International Travel

Tue, 12 Jun, 2018Danielle McCarthy

Inside the real Japan

Inside the real Japan

I'm in the holiest place in Japan – in the middle of 200,000 moss covered tombstones – and we've come across a spaceship.

No, Martians haven't landed – it's just another quirky twist you'll only find in Japan.

The Okunoin Cemetery is an unforgettably eerie sight. Along a winding 2-kilometre cobblestone path, on the side of a sacred mountain, lie hundreds of thousands of tombstones.

Also scattered throughout the thick forest are tens of thousands of buddha statues, dressed in red bibs and beanies by parents to bring luck to their children.

At the end of the path is a mausoleum for a revered Buddhist master – complete with 10,000 eternally lit lamps and 50,000 miniature Buddha statues. 

The cemetery is so scared, big Japanese companies have bought plots to entomb the ashes of their employees. 

A huge rocket tombstone, at least 5-metres high, belongs to an aeronautical company.  A pest control company even bought a plot dedicated to its termite victims.  Likewise, another is in honour of all the puffer fish that lost their lives to chefs.

Beside the breathtaking cemetery is the tiny village of Koyosan, brimming with medieval style Ryokans – the oldest type of hotel in the world.

This is a side of Japan I had no idea existed.

Our 12-day journey with Intrepid Travel started in the spiritual heart of Japan: Kyoto.

It's home to more than 2000 temples, including Kinkakuji – a temple that's completely covered in gold leaf.

There's also the infamous Sagano Bamboo Forest, with an idyllic stone path snaking through the middle of it

It's been named one of the most picturesque groves in the world. 

You can avoid the crowds by getting there early. 

From Kyoto, we spent a night at a temple in Koyasan (home to the massive cemetery mentioned earlier) where monks have been welcoming pilgrims to their tiny town for centuries.

It's pretty rustic. Your bed is a futon mattress on the floor.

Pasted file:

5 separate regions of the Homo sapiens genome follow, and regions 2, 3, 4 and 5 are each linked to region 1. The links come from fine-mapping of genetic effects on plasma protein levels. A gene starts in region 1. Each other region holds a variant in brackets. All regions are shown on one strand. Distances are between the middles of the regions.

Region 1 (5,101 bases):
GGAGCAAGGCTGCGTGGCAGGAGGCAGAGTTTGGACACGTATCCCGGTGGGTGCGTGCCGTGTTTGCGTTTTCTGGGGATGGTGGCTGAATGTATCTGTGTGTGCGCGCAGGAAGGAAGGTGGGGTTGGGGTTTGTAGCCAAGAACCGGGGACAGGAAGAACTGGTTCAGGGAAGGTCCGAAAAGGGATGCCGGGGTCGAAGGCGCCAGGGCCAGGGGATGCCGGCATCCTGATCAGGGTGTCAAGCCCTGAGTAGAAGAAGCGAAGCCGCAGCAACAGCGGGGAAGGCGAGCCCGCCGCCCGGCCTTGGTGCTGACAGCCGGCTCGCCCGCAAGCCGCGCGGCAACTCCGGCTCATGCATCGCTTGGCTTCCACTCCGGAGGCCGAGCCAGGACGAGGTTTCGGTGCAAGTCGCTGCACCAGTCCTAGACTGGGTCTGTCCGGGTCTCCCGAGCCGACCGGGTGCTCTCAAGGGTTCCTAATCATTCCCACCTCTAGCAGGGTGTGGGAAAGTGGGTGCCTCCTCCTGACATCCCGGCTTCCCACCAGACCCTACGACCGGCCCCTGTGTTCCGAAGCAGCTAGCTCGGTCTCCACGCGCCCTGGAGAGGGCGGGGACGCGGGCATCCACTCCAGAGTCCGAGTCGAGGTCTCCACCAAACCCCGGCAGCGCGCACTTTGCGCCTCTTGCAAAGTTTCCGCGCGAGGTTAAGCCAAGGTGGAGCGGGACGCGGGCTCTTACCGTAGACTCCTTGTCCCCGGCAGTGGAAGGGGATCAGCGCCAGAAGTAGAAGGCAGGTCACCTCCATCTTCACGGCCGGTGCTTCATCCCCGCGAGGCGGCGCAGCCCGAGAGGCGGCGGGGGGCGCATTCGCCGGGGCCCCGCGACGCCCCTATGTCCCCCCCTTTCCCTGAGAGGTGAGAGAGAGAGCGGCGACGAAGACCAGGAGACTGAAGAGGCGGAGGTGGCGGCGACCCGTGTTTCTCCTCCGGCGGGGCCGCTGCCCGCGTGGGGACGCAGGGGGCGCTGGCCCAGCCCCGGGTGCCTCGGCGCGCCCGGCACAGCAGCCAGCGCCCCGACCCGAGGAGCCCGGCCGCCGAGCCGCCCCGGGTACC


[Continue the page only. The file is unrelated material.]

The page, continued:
The bath is a traditional communal 'onsen' - where there's only one dress code allowed: nudity.

The meals are vegetarian and the prayers, drums and a fire ceremony starts at the crack of dawn each morning.

If the wi-fi code wasn't plastered on the wall, I'd think I've woken up in ancient Japan - and I love it.

The next day we are thrust back into modern life by a bullet train en-route to Hiroshima. 

The city is a sobering reminder of the horrors of war.

I'll never forget seeing a child's melted tricycle in the city's Peace Museum - it was buried with the 3-year old toddler who was riding it when the world's first act of nuclear war took place in 1945. 

After a few nights exploring Hiroshima and a nearby sacred island - we're off to the mountainous centre of Japan.

There lies the medieval village of Tsumago, part of an ancient walkway which once linked Kyoto and Tokyo.

It was often used by samurais. 

We retrace their steps by doing a short part of the walk between villages - all of us admiring the stunning explosion of autumnal colours through the forest.

Surely it couldn't get any more picturesque? 

The next day in nearby Matsumoto it does.

I find the country's oldest castle set against the glistening Japanese Alps.

After 9 nine days of discovering a Japan I never knew existed, it's back to the ultra-modern Tokyo. 

From robot shows to ninja cafes, from noodle museums to teatime with hedgehogs - the next three days exploring the world's biggest city left me wondering whether I was still on Earth. 

It was the perfect twist to a trip that is bound to leave you in awe of the unexpected.

Written by Brook Sabin. Republished with permission of